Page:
How does Shakespeare present the character of Henry V

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  How does Shakespeare present the character of   Henry V

The character of Henry V in the play is not a simple one as it has many aspects. In this essay I will try and analyse how King Henry’s character progresses and changes through-out the play and show why I believe Shakespeare represented the character in this way. To analyse the character of Henry V I will look at the King’s manners, speech and behaviour throughout the play.

An insight into the character of Henry is shown here in his behaviour when he became King. At the start of the play in Act One Scene One the Archbishop of Canterbury (Canterbury) and the Bishop of Ely (Ely) are speaking. The two speak of two important things to do with our question, Canterbury says that “The King is full of grace and fair regard.” To which Ely replies “And a true lover of the holy Church.” These both are qualities expected of a noble and honourable king, showing that Henry himself is honourable. However Canterbury tells us this was not always so,                                                                                      “The breath no sooner left his father’s body,                                                                        But that wildness, mortified in him,                                                           Seemed to die too;”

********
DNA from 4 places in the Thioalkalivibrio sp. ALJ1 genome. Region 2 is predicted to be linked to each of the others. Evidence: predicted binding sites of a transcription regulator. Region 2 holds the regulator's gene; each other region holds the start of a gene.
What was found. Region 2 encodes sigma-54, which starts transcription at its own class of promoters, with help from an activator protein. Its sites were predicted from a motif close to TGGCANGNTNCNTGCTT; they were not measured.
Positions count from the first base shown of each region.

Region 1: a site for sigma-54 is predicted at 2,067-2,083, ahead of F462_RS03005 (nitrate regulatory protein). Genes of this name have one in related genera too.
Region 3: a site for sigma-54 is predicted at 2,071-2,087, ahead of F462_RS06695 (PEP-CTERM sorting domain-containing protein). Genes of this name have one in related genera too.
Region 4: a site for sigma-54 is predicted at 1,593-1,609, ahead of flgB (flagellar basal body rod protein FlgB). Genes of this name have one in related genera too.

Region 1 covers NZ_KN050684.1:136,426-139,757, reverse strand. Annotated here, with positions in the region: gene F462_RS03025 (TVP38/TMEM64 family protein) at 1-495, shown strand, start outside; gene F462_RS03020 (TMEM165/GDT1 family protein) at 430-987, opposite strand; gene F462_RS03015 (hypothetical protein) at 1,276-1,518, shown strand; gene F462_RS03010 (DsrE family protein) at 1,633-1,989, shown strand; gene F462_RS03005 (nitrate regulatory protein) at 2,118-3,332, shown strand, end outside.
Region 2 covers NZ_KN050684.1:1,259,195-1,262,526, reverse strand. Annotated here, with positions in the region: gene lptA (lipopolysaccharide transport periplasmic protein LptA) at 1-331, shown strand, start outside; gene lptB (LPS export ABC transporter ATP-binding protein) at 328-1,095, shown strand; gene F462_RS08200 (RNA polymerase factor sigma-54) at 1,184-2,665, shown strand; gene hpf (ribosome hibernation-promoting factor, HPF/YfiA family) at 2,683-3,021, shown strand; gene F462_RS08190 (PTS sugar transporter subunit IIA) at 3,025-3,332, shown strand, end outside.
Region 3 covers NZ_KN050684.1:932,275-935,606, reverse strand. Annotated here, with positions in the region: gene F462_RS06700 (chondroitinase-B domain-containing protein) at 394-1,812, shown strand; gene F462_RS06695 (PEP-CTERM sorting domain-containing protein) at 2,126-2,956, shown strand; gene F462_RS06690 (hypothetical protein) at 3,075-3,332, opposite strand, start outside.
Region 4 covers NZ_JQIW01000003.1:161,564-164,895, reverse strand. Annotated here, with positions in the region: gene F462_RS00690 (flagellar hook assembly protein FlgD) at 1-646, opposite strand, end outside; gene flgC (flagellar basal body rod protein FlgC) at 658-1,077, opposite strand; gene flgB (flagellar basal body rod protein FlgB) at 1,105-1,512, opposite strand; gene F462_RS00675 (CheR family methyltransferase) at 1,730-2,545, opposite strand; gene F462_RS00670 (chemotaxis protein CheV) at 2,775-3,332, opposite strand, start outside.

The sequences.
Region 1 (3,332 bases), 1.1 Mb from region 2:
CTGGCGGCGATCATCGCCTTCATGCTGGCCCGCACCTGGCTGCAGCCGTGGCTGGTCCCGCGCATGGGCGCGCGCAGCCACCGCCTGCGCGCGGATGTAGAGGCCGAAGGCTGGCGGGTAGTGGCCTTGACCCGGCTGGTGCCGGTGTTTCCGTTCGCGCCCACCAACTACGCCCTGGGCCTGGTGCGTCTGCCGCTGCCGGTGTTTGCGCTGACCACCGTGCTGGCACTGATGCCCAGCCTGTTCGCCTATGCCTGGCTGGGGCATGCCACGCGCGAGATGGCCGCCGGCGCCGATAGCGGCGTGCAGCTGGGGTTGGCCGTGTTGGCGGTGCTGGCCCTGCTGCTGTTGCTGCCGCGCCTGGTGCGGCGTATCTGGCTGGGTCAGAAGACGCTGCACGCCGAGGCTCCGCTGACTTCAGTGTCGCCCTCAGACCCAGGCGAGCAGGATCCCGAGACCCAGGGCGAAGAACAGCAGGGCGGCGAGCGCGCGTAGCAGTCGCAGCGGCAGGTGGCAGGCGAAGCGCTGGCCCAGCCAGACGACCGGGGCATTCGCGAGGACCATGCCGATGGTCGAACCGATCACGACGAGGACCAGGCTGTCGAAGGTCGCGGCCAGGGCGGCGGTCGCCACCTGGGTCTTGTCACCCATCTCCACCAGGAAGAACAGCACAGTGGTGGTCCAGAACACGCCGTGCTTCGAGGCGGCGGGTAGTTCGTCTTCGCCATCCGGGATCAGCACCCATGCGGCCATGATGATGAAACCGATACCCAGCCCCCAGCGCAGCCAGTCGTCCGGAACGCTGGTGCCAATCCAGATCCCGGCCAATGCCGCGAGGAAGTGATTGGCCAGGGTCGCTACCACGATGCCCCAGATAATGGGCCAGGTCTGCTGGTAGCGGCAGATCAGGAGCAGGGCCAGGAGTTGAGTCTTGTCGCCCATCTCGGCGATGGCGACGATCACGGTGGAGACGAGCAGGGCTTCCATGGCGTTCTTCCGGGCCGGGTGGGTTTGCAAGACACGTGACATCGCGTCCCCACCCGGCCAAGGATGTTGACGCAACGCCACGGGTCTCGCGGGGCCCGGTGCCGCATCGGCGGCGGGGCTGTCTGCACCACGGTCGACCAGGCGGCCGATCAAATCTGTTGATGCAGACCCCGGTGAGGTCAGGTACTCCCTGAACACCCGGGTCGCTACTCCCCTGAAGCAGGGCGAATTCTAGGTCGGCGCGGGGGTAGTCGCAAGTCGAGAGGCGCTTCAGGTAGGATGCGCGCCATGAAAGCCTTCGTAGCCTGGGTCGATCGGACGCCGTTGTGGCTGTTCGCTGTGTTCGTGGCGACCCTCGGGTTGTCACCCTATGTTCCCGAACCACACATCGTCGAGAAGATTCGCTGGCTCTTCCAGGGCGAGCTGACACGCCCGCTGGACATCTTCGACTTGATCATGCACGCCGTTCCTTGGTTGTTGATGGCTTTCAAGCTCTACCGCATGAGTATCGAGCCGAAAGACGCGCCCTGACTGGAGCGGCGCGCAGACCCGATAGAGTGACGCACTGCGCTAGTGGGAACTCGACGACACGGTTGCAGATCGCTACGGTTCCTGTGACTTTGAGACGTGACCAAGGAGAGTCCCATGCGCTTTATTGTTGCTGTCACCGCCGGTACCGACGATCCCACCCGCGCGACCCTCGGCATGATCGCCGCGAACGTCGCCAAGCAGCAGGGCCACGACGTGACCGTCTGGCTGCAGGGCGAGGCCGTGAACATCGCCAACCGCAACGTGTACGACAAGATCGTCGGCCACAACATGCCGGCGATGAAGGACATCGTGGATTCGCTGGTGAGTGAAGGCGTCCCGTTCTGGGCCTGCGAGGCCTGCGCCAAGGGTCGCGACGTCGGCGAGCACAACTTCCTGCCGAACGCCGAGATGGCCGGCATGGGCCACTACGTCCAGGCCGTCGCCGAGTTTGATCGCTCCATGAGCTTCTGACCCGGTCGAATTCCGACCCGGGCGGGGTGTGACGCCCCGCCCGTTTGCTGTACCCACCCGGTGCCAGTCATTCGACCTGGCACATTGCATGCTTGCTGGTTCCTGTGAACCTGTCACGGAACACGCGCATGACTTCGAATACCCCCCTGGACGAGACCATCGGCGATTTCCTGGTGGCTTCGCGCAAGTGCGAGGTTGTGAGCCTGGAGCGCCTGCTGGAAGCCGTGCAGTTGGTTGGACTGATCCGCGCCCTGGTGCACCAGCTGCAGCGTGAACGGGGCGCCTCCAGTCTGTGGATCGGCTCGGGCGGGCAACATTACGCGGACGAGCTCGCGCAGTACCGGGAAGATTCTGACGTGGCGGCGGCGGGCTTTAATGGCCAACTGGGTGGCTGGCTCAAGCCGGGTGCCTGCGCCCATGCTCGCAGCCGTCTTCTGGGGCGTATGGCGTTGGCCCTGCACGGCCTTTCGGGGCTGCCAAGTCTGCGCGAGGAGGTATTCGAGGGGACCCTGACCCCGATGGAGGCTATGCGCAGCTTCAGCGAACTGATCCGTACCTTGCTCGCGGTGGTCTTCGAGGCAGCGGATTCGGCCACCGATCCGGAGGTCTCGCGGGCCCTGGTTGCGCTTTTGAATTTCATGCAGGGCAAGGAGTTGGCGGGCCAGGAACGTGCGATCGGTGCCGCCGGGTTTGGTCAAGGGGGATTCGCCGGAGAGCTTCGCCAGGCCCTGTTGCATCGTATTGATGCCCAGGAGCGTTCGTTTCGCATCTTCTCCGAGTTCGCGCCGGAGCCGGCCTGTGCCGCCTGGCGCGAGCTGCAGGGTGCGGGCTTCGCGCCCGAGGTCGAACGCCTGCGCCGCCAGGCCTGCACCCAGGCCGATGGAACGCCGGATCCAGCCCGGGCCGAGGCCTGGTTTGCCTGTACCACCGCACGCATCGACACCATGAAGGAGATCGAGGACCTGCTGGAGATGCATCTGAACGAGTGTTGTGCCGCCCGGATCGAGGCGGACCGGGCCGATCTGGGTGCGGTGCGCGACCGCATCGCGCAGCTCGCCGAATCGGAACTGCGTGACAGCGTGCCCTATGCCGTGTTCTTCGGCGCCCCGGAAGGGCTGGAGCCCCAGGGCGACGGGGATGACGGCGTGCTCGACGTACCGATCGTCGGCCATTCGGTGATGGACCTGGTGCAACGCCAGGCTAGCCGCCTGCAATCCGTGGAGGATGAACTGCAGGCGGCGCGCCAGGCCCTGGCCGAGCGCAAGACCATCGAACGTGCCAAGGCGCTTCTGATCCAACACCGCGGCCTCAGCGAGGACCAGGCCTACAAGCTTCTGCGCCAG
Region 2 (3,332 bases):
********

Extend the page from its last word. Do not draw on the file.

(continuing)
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These lines tell the audience how the King left his frivolous youth behind him and accepted responsibility of being King when his father died. This shows a king committed to his people, country and duty, by being willing to give up a life of constant fun. As well as a king who is able to adapt to certain conditions, an ability that can come in handy when his kingdom changes due to public outcry, religious reform or world affairs.

In Act Three Scene One Henry’s speech is world famous. However, it also shows a lot about Henry, his ...

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